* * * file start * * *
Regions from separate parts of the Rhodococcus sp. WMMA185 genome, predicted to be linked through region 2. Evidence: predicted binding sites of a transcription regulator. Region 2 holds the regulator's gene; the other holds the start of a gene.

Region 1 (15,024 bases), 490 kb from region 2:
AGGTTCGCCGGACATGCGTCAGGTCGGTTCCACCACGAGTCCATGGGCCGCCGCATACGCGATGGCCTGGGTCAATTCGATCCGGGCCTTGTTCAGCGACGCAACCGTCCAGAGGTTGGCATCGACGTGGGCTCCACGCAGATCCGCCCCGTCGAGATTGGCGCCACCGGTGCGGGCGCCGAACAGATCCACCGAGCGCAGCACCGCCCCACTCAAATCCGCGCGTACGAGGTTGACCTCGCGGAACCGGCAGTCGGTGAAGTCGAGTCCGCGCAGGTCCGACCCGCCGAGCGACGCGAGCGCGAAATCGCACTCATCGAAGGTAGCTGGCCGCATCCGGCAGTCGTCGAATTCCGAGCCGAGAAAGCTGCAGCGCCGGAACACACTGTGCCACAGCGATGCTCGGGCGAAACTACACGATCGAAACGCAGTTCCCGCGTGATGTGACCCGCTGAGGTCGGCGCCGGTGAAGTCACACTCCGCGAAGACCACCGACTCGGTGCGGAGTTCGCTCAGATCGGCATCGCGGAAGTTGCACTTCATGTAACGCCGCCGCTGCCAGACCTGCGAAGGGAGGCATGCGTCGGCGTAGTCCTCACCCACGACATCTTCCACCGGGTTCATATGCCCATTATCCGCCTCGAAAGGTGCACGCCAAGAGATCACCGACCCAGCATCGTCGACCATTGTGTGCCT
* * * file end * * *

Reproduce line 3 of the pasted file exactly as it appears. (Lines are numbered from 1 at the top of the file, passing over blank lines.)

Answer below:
AGGTTCGCCGGACATGCGTCAGGTCGGTTCCACCACGAGTCCATGGGCCGCCGCATACGCGATGGCCTGGGTCAATTCGATCCGGGCCTTGTTCAGCGACGCAACCGTCCAGAGGTTGGCATCGACGTGGGCTCCACGCAGATCCGCCCCGTCGAGATTGGCGCCACCGGTGCGGGCGCCGAACAGATCCACCGAGCGCAGCACCGCCCCACTCAAATCCGCGCGTACGAGGTTGACCTCGCGGAACCGGCAGTCGGTGAAGTCGAGTCCGCGCAGGTCCGACCCGCCGAGCGACGCGAGCGCGAAATCGCACTCATCGAAGGTAGCTGGCCGCATCCGGCAGTCGTCGAATTCCGAGCCGAGAAAGCTGCAGCGCCGGAACACACTGTGCCACAGCGATGCTCGGGCGAAACTACACGATCGAAACGCAGTTCCCGCGTGATGTGACCCGCTGAGGTCGGCGCCGGTGAAGTCACACTCCGCGAAGACCACCGACTCGGTGCGGAGTTCGCTCAGATCGGCATCGCGGAAGTTGCACTTCATGTAACGCCGCCGCTGCCAGACCTGCGAAGGGAGGCATGCGTCGGCGTAGTCCTCACCCACGACATCTTCCACCGGGTTCATATGCCCATTATCCGCCTCGAAAGGTGCACGCCAAGAGATCACCGACCCAGCATCGTCGACCATTGTGTGCCT